IS ANAL SEX SAFE
Since a lot of the information floating around out there about anal sex is purely anecdotal, rocketpleasure.com.au spoke with five doctors about whether or not you should get into butt play. Here’s what they told us.
Pro: It’s Relatively Safe
“Medically there no reasons not to have anal sex. Just follow safer sex practicesas you’re at a slightly higher risk for STI transmission. You also have to be mindful though of not having anal sex then vaginal sex without changing the condom.” —Michael Krychman, M.D.
“From a medical standpoint, anal sex is safe if you take the usual safe-sex precautions, such as condoms and dental dams, and loads of lube, since the anus is typically much tighter than the vagina. Many women enjoy anal play due to the incredibly rich nerve supply and heightened sensitivity and the added bonus of not having to worry about getting pregnant. On the flip side, many women are really turned off by anal sex and the fear of soiling themselves. Washing well and/or using an enema beforehand is an option that would make this less likely.” —Alyssa Dweck, M.D.
“Anal sex is so pleasurable to many women because our bodies really do have a very, very rich cluster of nerves surrounding the anus. There’s a reason why we like to be kissed on our lips more than on maybe our elbow, because our lips have more nerve endings. That said, if you’re engaging in anal sex, you have to take more precautions from an STD standpoint. If you’re not in a mutually monogamous relationship then you should absolutely be using condoms for protection. Any time people have intercourse, even vaginal, there could be microscopic tears, which is how people catch viral STDs. But if you use lubricant, you’ll reduce those tears, which could decrease your risk of transmitting a viral STD.” —Jennifer Gunter, M.D.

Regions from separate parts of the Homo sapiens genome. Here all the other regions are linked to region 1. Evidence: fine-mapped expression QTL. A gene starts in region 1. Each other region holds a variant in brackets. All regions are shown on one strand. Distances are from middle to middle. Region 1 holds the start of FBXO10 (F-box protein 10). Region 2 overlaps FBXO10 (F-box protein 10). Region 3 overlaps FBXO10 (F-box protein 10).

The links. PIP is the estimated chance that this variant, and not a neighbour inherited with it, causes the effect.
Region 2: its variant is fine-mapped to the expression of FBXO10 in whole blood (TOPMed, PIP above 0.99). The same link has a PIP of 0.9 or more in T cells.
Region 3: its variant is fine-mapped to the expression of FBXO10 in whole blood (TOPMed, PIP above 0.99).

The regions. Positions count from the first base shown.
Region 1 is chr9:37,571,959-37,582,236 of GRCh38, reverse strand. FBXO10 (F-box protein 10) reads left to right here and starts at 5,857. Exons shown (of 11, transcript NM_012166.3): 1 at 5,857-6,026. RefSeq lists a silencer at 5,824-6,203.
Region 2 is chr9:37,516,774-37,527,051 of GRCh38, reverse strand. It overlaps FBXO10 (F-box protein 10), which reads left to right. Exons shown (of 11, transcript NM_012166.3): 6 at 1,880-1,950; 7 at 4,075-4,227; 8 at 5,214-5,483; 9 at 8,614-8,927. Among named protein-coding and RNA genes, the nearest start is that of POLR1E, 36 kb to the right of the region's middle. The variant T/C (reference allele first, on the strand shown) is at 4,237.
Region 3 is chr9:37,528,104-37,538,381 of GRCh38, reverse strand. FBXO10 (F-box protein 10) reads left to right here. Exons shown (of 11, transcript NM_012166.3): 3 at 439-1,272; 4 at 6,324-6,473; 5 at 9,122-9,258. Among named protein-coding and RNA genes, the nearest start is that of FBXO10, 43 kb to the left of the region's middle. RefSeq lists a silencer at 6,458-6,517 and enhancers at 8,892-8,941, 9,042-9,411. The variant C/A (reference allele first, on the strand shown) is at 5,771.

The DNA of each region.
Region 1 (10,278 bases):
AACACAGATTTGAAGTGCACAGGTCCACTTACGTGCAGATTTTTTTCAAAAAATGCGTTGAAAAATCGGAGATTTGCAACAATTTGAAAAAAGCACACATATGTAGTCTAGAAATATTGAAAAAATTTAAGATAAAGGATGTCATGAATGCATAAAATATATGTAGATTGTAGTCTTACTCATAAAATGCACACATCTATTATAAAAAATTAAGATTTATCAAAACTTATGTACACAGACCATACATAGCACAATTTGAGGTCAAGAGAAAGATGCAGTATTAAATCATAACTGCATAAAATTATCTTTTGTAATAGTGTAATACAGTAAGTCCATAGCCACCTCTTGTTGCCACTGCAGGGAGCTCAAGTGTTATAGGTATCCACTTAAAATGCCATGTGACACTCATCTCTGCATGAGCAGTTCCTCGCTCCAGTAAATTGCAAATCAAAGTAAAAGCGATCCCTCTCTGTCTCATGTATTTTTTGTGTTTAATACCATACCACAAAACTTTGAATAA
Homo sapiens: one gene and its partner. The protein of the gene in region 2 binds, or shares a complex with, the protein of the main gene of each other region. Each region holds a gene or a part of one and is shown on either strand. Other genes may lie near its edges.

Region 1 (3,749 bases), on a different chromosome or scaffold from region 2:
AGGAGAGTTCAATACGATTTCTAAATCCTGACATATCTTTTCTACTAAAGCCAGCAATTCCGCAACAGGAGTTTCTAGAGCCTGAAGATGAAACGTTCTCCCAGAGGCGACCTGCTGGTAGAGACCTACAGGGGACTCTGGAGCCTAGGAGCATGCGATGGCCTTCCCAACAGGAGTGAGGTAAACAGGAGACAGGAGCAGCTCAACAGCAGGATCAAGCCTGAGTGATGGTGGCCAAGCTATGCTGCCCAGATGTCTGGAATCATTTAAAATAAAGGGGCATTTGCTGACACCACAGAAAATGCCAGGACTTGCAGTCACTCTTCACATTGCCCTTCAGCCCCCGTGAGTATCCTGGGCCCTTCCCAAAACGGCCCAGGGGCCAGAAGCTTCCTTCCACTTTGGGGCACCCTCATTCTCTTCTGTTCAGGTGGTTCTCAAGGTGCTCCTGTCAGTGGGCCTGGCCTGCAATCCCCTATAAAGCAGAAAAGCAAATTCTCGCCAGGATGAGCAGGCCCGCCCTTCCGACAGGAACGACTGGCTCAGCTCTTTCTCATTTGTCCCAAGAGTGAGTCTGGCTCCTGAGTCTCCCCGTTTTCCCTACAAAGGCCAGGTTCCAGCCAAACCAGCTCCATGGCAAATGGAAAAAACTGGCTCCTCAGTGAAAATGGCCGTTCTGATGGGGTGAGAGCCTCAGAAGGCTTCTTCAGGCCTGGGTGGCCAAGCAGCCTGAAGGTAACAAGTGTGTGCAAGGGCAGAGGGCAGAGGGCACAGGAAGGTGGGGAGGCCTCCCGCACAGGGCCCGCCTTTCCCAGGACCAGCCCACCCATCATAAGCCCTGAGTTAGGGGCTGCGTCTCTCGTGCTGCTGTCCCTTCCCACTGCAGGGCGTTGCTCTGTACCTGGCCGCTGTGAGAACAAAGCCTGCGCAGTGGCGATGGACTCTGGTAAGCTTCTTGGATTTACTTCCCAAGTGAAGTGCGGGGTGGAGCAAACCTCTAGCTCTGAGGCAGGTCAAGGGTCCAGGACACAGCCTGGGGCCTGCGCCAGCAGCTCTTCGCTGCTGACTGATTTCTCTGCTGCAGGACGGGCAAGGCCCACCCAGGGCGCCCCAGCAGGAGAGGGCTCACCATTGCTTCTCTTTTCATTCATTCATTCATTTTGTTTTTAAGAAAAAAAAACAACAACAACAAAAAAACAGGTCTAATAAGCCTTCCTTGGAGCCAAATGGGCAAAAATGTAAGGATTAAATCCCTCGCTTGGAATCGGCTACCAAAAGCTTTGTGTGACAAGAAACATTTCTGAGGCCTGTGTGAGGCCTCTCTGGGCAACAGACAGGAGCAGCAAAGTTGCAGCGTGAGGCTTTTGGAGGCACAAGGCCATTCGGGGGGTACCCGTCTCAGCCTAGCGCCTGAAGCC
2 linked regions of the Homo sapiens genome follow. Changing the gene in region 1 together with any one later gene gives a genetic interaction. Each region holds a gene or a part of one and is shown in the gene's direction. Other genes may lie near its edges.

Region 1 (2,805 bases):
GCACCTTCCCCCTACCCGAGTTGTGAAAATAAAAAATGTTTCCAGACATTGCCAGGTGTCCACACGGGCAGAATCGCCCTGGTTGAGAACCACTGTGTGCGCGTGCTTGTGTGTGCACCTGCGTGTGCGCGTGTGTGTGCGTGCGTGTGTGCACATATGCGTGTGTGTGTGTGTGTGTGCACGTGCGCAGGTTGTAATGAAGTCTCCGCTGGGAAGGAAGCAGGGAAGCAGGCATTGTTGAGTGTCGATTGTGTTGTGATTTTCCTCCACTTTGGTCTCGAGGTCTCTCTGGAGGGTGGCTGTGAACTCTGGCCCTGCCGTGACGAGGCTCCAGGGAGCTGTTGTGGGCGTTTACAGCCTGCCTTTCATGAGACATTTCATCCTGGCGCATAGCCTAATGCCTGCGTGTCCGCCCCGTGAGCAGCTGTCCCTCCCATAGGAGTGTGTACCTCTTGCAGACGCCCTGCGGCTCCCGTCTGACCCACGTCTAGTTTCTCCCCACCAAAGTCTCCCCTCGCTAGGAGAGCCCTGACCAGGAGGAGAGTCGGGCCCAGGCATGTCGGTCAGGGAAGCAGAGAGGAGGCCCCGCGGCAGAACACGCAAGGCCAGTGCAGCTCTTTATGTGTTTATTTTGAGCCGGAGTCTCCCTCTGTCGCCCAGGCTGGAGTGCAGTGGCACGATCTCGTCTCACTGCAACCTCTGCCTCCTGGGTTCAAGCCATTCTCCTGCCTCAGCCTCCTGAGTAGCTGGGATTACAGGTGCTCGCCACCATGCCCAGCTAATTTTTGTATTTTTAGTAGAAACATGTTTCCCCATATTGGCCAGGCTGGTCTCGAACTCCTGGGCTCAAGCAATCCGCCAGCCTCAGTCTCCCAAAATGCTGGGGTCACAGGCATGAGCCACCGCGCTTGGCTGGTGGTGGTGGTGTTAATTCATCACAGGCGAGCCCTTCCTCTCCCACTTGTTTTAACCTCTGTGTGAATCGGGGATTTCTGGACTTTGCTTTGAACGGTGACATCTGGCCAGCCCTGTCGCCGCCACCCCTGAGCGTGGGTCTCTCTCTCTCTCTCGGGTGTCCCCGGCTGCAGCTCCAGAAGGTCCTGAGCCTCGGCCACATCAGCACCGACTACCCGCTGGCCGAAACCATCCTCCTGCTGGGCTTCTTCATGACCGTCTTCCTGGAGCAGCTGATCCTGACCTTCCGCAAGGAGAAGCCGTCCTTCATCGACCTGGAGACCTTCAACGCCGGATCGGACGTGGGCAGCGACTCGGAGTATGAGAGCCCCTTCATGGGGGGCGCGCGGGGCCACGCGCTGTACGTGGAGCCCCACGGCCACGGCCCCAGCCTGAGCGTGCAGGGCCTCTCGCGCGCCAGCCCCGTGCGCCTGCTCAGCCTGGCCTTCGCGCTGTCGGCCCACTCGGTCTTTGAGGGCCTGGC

Con: There’s Increased Risk
“One concern about anal sex is related to the transmission of HPV. Certain strains of HPV do cause cancer, and with anal intercourse, HPV infections in this area can lead to anal cancer. There have been studies documenting that people who have had anal penetration by multiple partners are more likely to develop carcinoma of the anus, so be monogamous and use a condom. Other reasons to proceed with caution with anal sex is the risk of infection with E. coli. You can also develop urinary tract infections, as well as infections of the bowel from anal intercourse. Repetitive tearing and injury to muscles of the anus can affect someone’s ability to control their bowel movements, and can result in fecal incontinence or inability to hold stool effectively inside, until they make it to the bathroom. Although not common, a more serious injury such as a penetration or tear in the colon or bowel can occur, which would require an invasive surgery to correct.” —Karen Elizabeth Boyle, M.D., FACS
“Anal sex play cannot cause pregnancy, but it can easily pass infection. So if a condom breaks during anal sex, talk to a health care provider or your about STD testing. If you’re mainly having anal sex as a method of birth control, you can talk to the doctors while you’re there about getting on birth control so you don’t have to worry about pregnancy.” —Vanessa Cullins, M.D.
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